Shanghai Tower Update: Lighting the Building and Preparing it for Occupancy 
Robert Price in Design in Asia, Shanghai Tower, Shanghai Tower, Shanghai Tower Construction Update, Shanghai Tower Lead Architect Jun Xia, Tall Buildings

The Shanghai Tower Image © Gensler

NOTE: This post has been updated to include more current information on the Shanghai Tower.


Despite of challenges posed by Shanghai’s unpredictable weather and the logistical hurdles inherent to building super-tall structures, the Shanghai Tower is almost complete. It’s now looking like the Tower’s tenants will start to fit out their spaces in the coming spring and summer, pending permitting approvals and other reviews. The design and construction team’s next mission: finalize the site, complete the interior finishes, and commission all of the building’s special features, such as the wind turbines, rainwater collection systems throughout the structure, and seasonal exterior lighting elements.

At first glance, the Tower’s most notable change is not in the upper floors, which have been completed for quite some time, but at ground level. Crews installed full-size trees and shrubs at the Tower’s main entrances. Most of the site trailers that housed construction workers and others have been removed from the project site to make way for the completion of pedestrian walkways and other access points. Ramps to lower level parking areas are currently being completed. Connections to underground tunnels and metro access are also being finalized.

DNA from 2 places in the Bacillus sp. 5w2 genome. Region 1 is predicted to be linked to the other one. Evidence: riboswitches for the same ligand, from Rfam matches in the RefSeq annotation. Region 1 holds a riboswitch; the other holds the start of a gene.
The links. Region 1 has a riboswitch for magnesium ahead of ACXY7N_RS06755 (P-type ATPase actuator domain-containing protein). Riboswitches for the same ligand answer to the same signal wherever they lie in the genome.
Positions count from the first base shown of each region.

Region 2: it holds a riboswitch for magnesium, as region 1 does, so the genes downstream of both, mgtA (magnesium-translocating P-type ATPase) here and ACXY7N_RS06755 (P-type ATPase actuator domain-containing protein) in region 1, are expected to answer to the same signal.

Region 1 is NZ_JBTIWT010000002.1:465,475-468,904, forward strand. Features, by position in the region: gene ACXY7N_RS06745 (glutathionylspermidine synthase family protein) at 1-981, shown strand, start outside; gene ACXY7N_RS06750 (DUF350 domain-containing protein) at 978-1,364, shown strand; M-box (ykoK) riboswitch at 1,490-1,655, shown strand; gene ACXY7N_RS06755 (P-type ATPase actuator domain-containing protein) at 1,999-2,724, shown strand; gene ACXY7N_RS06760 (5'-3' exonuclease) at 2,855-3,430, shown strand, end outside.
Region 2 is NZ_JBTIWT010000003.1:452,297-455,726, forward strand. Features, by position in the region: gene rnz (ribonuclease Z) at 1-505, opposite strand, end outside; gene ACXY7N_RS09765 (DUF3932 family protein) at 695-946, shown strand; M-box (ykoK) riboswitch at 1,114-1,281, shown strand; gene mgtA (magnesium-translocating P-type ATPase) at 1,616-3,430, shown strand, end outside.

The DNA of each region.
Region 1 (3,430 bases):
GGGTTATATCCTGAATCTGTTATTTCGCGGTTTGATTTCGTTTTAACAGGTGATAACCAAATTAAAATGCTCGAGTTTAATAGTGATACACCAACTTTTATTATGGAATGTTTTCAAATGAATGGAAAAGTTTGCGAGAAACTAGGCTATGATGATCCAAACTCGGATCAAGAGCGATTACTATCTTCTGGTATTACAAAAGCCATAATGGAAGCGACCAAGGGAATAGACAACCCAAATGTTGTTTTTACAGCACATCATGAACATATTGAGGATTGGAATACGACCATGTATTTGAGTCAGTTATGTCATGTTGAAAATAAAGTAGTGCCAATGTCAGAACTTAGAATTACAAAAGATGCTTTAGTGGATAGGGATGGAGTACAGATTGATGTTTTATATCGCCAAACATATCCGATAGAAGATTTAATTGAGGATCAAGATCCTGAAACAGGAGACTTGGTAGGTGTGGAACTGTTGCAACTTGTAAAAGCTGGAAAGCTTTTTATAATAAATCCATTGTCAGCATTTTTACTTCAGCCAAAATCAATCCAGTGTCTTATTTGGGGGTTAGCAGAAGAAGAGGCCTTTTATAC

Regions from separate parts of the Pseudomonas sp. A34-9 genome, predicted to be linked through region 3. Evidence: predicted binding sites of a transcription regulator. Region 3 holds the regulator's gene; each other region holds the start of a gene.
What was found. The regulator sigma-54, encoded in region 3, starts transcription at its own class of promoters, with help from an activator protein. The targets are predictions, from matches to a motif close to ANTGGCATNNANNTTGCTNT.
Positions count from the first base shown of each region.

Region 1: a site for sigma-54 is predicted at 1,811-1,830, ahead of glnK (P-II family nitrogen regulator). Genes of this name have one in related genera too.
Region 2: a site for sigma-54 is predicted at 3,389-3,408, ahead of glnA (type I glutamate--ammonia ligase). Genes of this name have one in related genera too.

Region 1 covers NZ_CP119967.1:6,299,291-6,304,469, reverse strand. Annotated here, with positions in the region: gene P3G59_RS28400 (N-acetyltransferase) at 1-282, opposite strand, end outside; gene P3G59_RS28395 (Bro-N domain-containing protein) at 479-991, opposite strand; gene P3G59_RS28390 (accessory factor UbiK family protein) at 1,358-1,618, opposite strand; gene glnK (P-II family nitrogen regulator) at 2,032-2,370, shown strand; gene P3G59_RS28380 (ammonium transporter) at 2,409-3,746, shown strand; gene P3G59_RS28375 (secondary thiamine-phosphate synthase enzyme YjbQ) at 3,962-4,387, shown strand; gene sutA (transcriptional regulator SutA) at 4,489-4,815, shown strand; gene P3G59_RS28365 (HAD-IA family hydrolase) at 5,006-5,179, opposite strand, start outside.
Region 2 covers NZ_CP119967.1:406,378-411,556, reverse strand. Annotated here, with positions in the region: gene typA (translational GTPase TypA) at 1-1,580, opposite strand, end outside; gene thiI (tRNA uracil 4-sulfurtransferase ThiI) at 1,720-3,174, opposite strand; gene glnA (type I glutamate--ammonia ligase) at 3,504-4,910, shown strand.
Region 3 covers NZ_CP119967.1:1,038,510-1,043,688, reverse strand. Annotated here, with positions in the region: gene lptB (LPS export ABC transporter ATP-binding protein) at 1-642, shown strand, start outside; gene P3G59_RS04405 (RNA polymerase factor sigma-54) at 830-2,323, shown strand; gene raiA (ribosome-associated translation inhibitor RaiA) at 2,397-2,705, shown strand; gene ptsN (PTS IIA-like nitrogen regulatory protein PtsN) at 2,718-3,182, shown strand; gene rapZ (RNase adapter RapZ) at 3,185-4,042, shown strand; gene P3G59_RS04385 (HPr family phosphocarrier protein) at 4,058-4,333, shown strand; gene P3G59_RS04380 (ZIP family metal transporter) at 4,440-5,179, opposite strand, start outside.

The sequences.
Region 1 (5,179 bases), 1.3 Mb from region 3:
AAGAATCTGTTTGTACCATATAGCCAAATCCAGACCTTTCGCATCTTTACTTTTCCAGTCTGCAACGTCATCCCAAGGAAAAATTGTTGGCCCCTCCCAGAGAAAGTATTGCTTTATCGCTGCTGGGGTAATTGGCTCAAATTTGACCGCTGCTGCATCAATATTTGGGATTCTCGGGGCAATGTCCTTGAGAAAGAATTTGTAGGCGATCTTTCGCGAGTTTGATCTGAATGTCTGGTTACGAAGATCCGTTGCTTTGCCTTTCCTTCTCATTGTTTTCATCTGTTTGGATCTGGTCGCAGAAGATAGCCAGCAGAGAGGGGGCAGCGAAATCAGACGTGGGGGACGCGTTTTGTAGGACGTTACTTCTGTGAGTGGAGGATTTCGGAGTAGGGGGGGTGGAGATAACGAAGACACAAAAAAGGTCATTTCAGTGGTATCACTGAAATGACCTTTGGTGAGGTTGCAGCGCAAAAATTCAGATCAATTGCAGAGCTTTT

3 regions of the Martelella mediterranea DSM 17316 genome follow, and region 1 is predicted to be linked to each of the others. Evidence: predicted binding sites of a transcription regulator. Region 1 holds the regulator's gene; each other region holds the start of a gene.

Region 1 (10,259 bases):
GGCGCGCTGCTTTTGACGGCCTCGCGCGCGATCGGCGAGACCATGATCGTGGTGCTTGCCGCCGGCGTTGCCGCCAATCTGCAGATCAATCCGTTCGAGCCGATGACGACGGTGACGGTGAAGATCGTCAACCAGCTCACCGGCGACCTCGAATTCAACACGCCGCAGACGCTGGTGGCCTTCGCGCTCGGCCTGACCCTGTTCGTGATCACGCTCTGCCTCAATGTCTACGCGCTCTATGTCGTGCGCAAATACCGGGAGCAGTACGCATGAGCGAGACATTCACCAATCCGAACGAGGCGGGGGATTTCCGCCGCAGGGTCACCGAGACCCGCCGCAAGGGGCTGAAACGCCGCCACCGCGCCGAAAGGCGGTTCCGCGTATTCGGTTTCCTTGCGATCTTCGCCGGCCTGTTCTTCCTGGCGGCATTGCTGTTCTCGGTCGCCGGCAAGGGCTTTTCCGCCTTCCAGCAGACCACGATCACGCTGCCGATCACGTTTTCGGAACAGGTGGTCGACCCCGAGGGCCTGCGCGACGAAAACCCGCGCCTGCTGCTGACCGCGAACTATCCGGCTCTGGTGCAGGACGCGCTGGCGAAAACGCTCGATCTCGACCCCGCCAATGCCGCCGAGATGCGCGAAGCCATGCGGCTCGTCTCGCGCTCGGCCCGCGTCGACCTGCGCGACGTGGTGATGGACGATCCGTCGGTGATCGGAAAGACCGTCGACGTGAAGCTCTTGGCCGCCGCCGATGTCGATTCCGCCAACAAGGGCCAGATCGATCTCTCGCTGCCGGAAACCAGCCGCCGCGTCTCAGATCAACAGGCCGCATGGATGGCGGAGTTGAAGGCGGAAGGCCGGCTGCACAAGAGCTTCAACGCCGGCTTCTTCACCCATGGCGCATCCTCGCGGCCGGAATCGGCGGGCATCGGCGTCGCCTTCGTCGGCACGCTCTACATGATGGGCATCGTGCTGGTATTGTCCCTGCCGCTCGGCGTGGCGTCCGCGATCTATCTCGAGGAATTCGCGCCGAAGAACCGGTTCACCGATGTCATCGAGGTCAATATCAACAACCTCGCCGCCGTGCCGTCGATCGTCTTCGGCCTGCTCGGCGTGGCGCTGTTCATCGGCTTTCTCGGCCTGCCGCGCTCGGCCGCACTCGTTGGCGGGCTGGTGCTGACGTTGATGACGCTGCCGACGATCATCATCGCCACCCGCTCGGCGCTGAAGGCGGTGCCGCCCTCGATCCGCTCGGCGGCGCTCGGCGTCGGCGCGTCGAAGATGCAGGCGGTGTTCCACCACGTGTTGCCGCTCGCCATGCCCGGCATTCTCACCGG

More than 60 of the Tower’s 120 occupiable floors are mostly complete; they are now being readied for future tenants. The 8th floor leasing office is functional. In it, the Tower’s real estate team is in the process of considering clients for the building’s leasable spaces. Mockups for landscaping and lighting within the double-skin atria have also started.

The Tower's podium includes a 19,000 square foot space capable of hosting special events. Image © Gensler

With so much already finished and so much now in the hands of our able construction partners, our design team has narrowed its focus to the building podium, on which all of Shanghai Tower’s 2,073 feet (632 meters) rest. The podium will feature 50,000 square feet of gross floor area (GFA) for retail space. This includes the building’s underground levels. The client has commissioned several local artists to create various art installations throughout the public areas. We are coordinating the art installation details at present. The podium will also include a multifunction room. This 19,000 square foot space can be divided into three separate rooms for special events of large scale. The multifunction space has a 33 foot clear ceiling so large elements can easily be featured. The space is one of the largest in the Lujiazui area. No space of this size exists in Shanghai east of the Huangpu River.

The best way to experience the most recent changes to Shanghai Tower is to look upon the site at night. From the perspective of the bund, Shanghai Tower comes across as a profound statement about the development of the city’s financial district. The towers lighting features will highlight not just the site landscaping, but also the building façade; interior and exterior lights are being tested for final delivery. The recessed part of the building façade can display letters and characters in many languages up and down this part of the building. The crown will also feature special lighting effects and display the tower logo as well many other images.

As we approach the Chinese New Year 2015, the project, once considered a longshot by people within our firm, has become reality and an icon of the Shanghai skyline.

Image © Gensler

Robert Price is a senior associate in Gensler's Shanghai office. He has more than 25 years of experience in corporate interiors, retail and commercial architecture. Contact him at
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